St Mark's Basilica

The Patriarchal Cathedral Basilica of Saint Mark (Italian: Basilica Cattedrale Patriarcale di San Marco), commonly known as St Mark's Basilica (Italian: Basilica di San Marco; Venetian: Baxéłega de San Marco), is the cathedral church of the Roman Catholic Archdiocese of Venice, northern Italy. It is the most famous of the city's churches and one of the best known examples of Italo-Byzantine architecture. It lies at the eastern end of the Piazza San Marco, adjacent and connected to the Doge's Palace. Originally it was the chapel of the Doge, and has been the city's cathedral only since 1807, when it became the seat of the Patriarch of Venice,[1] archbishop of the Roman Catholic Archdiocese of Venice, formerly at San Pietro di Castello.[2]

Detail of the gable showing Venice's patron apostle St. Mark with angels. Underneath is a winged lion, the symbol of the saint and of Venice.

St Mark's Basilica of
Patriarchal Cathedral Basilica of Saint Mark
Basilica Cattedrale Patriarcale di San Marco  (Italian)
St Mark's Basilica viewed from Piazza San Marco
45°26′04″N 12°20′23″E
DenominationRoman Catholic
WebsiteSaint Mark's Basilica
StatusCathedral, minor basilica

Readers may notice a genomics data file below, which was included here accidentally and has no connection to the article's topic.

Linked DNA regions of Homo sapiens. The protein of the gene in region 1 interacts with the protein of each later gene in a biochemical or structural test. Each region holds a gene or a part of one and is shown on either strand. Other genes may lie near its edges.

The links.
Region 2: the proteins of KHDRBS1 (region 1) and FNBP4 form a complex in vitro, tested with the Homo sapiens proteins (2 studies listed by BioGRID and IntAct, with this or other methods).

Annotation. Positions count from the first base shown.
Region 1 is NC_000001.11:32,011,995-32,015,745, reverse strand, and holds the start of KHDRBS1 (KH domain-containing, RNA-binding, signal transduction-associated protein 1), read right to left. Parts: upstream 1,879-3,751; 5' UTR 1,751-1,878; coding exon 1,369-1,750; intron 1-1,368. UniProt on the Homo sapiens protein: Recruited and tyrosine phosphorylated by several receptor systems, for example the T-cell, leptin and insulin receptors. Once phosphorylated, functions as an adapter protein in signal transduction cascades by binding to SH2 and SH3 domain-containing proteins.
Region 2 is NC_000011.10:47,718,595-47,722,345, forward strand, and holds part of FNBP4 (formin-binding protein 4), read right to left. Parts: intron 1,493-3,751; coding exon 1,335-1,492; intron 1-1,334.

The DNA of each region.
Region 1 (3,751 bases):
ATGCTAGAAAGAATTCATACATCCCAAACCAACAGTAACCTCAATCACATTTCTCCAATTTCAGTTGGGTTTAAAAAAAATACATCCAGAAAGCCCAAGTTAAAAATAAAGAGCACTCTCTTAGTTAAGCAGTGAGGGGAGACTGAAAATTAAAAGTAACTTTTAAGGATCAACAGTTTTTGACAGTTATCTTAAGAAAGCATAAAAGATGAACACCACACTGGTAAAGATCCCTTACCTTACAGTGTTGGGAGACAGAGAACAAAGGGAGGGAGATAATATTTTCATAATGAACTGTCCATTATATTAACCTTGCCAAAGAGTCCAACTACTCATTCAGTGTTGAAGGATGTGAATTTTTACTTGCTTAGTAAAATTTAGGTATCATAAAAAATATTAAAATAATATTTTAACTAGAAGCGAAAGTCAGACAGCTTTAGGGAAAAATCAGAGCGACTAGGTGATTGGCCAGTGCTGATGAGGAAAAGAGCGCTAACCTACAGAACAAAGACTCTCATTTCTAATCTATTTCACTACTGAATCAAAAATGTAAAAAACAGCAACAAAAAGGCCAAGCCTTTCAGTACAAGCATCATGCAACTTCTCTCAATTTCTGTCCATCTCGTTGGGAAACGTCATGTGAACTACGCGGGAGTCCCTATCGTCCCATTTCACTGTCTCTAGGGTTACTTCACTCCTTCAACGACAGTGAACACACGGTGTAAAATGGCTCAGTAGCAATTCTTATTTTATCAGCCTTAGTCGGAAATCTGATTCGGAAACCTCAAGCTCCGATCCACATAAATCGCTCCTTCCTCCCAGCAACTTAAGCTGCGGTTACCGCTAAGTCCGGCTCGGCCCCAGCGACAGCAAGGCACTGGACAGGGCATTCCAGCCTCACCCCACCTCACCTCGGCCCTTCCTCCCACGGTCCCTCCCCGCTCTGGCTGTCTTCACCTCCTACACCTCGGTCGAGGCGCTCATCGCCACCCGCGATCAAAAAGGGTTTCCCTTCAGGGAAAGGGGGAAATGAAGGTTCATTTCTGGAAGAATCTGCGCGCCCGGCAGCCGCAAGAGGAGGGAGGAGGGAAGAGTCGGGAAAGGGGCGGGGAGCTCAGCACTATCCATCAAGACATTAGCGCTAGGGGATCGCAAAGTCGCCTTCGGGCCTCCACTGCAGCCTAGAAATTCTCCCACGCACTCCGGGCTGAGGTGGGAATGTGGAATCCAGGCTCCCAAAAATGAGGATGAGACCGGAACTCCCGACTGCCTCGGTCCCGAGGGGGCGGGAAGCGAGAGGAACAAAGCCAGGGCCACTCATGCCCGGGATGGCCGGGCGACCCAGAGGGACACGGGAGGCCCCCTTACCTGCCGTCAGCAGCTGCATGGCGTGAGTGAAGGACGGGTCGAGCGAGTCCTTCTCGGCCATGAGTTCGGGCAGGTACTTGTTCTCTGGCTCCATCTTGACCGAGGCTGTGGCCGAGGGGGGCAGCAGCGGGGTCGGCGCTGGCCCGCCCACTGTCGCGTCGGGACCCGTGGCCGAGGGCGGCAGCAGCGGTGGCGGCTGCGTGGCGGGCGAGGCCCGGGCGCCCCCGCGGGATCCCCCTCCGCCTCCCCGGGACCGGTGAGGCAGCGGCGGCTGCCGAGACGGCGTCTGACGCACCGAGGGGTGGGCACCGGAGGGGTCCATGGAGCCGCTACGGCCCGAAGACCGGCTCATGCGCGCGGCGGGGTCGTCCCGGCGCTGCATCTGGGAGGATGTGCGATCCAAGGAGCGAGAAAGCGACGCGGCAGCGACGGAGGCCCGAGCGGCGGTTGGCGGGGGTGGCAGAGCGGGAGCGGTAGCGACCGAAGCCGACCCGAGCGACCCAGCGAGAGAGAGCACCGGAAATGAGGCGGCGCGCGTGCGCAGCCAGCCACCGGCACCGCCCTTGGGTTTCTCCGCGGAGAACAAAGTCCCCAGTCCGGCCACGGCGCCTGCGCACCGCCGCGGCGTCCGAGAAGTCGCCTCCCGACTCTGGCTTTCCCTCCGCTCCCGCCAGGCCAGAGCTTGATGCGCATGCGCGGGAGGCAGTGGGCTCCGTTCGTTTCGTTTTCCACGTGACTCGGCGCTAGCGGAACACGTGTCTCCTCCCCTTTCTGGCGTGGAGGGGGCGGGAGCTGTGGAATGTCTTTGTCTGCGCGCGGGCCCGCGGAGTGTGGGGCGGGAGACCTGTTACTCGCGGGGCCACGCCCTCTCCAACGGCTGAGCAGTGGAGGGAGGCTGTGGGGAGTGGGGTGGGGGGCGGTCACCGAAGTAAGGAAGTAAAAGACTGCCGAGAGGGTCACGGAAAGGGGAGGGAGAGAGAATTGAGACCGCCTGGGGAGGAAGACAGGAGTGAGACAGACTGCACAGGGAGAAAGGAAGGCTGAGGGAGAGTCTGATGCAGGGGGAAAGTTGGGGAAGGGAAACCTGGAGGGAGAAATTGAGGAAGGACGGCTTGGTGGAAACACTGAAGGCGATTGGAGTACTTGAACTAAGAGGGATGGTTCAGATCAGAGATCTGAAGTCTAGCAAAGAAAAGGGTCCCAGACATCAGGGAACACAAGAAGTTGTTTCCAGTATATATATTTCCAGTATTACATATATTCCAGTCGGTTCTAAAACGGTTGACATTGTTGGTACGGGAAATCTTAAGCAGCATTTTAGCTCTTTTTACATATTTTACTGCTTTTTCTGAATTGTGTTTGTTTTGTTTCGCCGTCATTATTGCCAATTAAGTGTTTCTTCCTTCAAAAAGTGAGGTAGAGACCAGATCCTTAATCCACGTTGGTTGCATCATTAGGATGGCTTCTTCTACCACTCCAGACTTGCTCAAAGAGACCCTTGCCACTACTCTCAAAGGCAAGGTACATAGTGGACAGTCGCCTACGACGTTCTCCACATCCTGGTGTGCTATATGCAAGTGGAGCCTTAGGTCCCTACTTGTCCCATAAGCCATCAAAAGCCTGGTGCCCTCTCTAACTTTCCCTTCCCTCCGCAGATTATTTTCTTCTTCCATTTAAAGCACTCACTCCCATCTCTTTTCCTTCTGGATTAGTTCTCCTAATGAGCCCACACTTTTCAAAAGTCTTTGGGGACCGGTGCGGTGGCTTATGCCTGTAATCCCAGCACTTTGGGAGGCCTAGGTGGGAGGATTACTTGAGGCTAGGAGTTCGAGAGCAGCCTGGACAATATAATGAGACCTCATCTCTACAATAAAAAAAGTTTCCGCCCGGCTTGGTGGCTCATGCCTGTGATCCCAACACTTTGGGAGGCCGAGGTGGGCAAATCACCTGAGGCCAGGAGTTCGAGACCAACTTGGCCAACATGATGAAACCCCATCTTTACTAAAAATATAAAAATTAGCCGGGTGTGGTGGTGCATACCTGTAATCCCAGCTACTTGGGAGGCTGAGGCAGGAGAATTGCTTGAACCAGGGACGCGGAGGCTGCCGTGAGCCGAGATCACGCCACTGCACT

Earlier dedication1084, 1093, 1102
StyleItalo-Byzantine {citation needed|date=January 2020}, and Gothic
Length76.5 metres (251 ft)
Width62.5 metres (205 ft)
Number of domes5
Dome height (outer)43 metres (141 ft)
Dome height (inner)28.15 metres (92.4 ft)
ArchdiocesePatriarchate of Venice

The building's structure dates back to the later part of the 11th century, and the most likely influence on its architecture and design is the Hagia Sophia.[3] Much work has gone toward embellishing this, and the famous main façade has an ornamented roofline that is mostly Gothic. The gold ground mosaics that now cover almost all the upper areas of the interior took centuries to complete. In the 13th century the external height of the domes was greatly increased by hollow drums raised on a wooden framework and covered with metal; the original ones are shallower, as can be seen on the inside.[4] This change makes the domes visible from the piazza.

Many of its rich artifacts and relics were plundered from Constantinople in the Fourth Crusade in 1204, including many artifacts from the Hagia Sophia.[5] The famous Madonna Nicopeia, also known as the icon of the Virgin Nicopeia, was looted from the Monastery of Stoudios and was one of the city's most precious icons, carried into battle by various Byzantine emperors. The icon was brought to Venice by Enrico Dandolo (d. 1205) and the altar of the Virgin Nicopeia remains in St. Mark's Basilica until today. To the Venetians, the icon was a symbol that God had transferred His blessing from Constantinople to Venice by military conquest.[6][7][8][9]

For its opulent design, gold ground mosaics, and its status as a symbol of Venetian wealth and power, from the 11th century on the building has been known by the nickname Chiesa d'Oro (Church of Gold).[10] It achieves an Oriental feeling of exoticism, has all the elements of the Venetian style of the Renaissance Art, remains unique, and essentially a product of Italian workers of all sorts.[11]